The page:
Population Growth

Topics: Demography, Population, Total fertility rate Pages: 42 (12267 words) Published: June 26, 2013
Population

and Development A Survey

Research

in the Philippines:

Alejandro N. Herrin

[. INTRODUCTION

This paper attempts to review the state of social science research on population and development relationships in. the Philippines with the aim of: (I) taking stock of what we know about such relationships as a guide to development planning, and (2) providing a basis for formulating recomII)endations to guide future research on the topic. The many population-related studies by independent investigators often contain reviews of past studies and suggestions for further research. In addition, efforts to bring together experts in various fields to focus on the status and directions of population-related research have also been made in the past (Concepcion 1966, 1969 ; Bulatao 1976). However, neither singly nor in combination do these efforts readily provide a unIfied view of the larger perspective needed for the development of a systematic knowledge base and a national research agenda specifically geared to the needs of policy-makers and planners in the 1980's. Professor of Economics, University of the Philippines

Population

and Development

Research

289

Background

The increased concern about the role of population in development led many governments at the turn of the 1970's to adopt an official population poli~y whose main fo~us was the reduction of the rapid population growth. The main population program was the family planning program aimed at providing contraceptive technology to reduce fertility. The rapid declines in fertility noted in some countries have been attributed in varying extent to the impact of such programs. It was difficult, however, to assessthe impact such program has had on the population growth since the countries that had achieved the most rapid declines in fertility were also the ones which underwent rapid economic and social transformation. Among other factors, this led many governments to view rapid socioeconomic transformation as an important factor for the rapid and sustained decline in fertility. This view, further reinforced by discussions at international forums (e.g., the 1974 Bucharest Conference), has led to the recognition of the necessity of formulating population policies and programs as integral parts of the social and economic developmen~strategy . The present concern in th~ Philippines for such integration has been more clearly stated in the report of the Special Committee to Review the Philippine Population Program (1978). Noting that while some efforts have been taken to link the Philippine Population Program with other economic and social dimensions of development, the Committee found that, to a large extent, the. program has remained essentially a family planning program. Moreover, the Committee observed that whenever population was considered in the formulation of development plans, it was often treated. more as a demand variable than as a factor that can be influenced by economic and social development; Hence, the Committee recommended that "the Philippine Population Program should be designed on a broader scale and be fully integrated in the national development plans of the country. Economic, social and institutional policies and programs should be evolved with a conscious consideration of their impact on demographic behavior and objectives" (p. 122). Part of the failure to fully integrate population into the overall development plan is the difficulty of such integration at the operational level. This, in turn, is partly due to the complexity of the interaction between population and socioeconomic development,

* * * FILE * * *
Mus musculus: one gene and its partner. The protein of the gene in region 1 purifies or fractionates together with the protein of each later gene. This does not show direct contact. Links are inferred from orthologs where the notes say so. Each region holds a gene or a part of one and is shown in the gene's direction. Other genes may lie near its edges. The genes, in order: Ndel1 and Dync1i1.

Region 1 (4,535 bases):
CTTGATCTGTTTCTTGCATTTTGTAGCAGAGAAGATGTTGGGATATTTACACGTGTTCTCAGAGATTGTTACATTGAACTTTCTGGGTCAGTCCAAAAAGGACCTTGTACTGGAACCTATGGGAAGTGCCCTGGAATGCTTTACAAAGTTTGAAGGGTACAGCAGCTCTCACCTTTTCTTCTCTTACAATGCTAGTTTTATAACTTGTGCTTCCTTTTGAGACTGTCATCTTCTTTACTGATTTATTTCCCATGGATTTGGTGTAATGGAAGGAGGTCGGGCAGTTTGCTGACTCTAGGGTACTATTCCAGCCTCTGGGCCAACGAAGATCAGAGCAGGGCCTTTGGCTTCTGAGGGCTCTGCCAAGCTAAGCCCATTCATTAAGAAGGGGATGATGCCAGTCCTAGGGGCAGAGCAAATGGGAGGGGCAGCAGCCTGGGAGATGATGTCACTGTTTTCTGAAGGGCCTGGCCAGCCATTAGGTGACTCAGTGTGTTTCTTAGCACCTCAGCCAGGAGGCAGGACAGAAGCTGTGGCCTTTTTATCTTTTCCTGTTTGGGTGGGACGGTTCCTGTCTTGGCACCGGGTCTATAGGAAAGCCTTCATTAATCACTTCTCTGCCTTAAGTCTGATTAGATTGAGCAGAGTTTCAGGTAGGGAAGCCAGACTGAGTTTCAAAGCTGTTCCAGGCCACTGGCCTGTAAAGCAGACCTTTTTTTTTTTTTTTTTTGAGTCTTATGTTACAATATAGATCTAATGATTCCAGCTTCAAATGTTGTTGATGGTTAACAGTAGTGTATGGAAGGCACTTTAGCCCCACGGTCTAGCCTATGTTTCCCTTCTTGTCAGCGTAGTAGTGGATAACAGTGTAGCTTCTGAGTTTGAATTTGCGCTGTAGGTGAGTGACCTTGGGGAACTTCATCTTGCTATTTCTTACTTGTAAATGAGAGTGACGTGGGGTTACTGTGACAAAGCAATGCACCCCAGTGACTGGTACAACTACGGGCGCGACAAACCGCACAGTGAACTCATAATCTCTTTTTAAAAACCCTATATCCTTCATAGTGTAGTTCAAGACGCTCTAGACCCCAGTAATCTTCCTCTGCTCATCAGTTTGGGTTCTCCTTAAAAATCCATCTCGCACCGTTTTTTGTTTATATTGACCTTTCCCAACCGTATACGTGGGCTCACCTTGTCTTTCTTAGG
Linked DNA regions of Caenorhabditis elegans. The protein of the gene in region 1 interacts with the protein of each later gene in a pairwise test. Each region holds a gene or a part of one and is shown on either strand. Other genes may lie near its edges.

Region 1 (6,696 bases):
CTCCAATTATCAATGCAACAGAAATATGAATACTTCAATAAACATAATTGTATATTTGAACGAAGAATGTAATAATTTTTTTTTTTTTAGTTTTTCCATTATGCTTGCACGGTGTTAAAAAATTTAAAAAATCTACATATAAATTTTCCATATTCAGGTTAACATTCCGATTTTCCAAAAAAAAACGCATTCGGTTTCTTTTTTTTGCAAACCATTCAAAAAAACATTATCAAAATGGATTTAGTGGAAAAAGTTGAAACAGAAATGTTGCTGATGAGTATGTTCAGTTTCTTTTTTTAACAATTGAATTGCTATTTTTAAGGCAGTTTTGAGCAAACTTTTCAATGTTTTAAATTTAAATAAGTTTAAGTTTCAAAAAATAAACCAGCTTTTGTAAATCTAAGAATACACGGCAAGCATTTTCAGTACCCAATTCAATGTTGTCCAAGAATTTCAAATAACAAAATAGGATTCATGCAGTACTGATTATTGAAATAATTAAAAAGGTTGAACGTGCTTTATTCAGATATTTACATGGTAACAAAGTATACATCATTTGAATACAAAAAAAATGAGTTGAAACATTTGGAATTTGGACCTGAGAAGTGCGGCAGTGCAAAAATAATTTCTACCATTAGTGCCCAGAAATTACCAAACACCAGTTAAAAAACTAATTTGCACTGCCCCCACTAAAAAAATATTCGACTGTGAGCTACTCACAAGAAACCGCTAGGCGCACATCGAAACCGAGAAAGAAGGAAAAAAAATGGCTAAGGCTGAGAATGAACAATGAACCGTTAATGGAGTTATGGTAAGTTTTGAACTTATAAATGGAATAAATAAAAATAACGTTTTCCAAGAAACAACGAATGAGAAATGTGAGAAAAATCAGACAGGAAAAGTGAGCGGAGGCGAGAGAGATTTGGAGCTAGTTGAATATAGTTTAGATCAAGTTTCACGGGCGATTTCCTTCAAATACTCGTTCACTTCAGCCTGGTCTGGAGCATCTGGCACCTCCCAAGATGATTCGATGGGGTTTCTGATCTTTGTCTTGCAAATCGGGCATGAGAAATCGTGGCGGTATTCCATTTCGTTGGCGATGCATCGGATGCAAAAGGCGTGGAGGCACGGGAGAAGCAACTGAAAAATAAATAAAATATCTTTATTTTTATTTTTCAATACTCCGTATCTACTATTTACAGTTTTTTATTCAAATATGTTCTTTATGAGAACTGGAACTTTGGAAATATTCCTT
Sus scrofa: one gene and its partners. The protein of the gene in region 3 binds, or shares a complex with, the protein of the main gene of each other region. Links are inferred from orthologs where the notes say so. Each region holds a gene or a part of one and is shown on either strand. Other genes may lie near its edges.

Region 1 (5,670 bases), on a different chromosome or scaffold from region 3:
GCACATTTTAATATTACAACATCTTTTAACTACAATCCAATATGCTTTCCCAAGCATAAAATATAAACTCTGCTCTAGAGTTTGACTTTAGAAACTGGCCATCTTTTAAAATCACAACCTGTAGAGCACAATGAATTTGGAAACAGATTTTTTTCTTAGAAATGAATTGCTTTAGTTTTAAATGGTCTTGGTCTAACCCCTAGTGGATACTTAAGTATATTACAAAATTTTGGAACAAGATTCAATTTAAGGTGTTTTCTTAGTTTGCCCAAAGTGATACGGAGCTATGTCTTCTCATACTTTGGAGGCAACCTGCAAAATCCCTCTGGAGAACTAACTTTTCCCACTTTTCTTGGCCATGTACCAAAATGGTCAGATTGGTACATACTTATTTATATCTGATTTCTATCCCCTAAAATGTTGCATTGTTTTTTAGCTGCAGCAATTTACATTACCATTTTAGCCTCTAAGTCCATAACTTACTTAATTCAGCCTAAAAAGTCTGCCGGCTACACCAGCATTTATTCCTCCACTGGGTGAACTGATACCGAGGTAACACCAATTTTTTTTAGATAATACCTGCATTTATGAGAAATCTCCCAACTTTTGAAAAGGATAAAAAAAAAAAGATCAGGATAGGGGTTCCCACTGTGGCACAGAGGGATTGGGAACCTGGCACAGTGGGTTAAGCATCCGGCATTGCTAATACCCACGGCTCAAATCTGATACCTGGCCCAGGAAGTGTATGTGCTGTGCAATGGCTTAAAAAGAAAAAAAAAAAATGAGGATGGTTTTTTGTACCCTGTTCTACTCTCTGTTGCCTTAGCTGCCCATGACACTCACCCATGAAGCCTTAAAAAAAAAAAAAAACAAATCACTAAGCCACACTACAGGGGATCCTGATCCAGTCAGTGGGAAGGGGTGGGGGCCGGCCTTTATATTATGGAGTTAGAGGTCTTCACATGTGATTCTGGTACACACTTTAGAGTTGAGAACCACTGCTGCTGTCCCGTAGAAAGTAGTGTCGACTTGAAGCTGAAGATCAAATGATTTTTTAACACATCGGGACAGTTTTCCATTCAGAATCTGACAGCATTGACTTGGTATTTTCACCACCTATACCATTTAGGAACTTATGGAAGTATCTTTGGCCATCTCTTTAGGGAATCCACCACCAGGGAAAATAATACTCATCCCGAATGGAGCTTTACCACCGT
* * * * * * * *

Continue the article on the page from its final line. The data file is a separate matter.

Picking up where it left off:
290

Alejandro N. Herrin

and partly due to the inadequacy of the empirical knowledge base both internationally and nationally for the assessment of such interrelationships for development planning. An additional reason has been suggested, namely that "until recently, there has been an unclear institutional responsibility for...
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